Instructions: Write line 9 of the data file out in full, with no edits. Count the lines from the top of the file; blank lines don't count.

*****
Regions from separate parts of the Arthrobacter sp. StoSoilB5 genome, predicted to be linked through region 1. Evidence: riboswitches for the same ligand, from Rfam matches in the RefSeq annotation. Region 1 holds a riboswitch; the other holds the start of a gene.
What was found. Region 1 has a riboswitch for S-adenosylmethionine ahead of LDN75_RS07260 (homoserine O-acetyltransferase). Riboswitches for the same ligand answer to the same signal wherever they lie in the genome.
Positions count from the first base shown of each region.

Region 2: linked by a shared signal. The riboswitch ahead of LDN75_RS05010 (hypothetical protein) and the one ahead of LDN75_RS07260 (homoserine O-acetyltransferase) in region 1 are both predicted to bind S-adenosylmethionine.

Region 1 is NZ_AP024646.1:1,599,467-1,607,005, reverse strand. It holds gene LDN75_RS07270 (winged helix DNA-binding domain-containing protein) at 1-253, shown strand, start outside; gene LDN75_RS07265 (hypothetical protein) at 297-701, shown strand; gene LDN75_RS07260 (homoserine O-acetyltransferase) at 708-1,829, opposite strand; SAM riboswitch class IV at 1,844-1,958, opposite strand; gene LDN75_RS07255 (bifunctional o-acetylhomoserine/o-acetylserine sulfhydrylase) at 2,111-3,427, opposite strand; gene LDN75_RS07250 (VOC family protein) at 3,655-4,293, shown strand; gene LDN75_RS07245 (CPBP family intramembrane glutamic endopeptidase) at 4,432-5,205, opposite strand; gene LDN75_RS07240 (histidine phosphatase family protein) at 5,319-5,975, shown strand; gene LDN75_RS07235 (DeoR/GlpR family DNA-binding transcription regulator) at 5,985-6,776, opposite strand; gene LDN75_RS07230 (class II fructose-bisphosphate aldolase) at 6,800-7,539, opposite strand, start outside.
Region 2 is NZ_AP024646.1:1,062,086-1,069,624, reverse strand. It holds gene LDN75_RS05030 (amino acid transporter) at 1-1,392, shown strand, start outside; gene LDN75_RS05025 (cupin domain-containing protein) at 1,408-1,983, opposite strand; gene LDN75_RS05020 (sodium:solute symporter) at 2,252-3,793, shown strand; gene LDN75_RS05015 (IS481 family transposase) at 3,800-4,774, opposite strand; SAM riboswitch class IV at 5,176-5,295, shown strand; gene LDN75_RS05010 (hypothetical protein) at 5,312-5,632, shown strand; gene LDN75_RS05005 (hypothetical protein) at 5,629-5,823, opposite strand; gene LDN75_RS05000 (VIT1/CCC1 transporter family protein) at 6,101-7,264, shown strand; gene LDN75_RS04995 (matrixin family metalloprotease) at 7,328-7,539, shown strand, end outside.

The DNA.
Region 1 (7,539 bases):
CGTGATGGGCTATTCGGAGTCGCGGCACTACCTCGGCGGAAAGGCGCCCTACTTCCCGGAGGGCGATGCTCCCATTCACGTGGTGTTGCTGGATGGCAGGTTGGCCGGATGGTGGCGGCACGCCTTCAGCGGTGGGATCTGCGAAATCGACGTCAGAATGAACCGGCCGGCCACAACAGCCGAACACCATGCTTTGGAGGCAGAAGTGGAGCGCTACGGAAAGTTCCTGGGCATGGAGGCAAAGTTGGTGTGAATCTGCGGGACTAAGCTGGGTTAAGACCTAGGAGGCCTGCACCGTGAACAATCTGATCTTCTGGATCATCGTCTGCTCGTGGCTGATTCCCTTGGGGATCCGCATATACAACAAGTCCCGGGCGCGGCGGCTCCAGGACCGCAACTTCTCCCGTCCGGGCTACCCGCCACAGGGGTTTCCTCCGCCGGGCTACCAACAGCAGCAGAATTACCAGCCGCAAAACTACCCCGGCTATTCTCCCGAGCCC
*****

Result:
CGTGATGGGCTATTCGGAGTCGCGGCACTACCTCGGCGGAAAGGCGCCCTACTTCCCGGAGGGCGATGCTCCCATTCACGTGGTGTTGCTGGATGGCAGGTTGGCCGGATGGTGGCGGCACGCCTTCAGCGGTGGGATCTGCGAAATCGACGTCAGAATGAACCGGCCGGCCACAACAGCCGAACACCATGCTTTGGAGGCAGAAGTGGAGCGCTACGGAAAGTTCCTGGGCATGGAGGCAAAGTTGGTGTGAATCTGCGGGACTAAGCTGGGTTAAGACCTAGGAGGCCTGCACCGTGAACAATCTGATCTTCTGGATCATCGTCTGCTCGTGGCTGATTCCCTTGGGGATCCGCATATACAACAAGTCCCGGGCGCGGCGGCTCCAGGACCGCAACTTCTCCCGTCCGGGCTACCCGCCACAGGGGTTTCCTCCGCCGGGCTACCAACAGCAGCAGAATTACCAGCCGCAAAACTACCCCGGCTATTCTCCCGAGCCC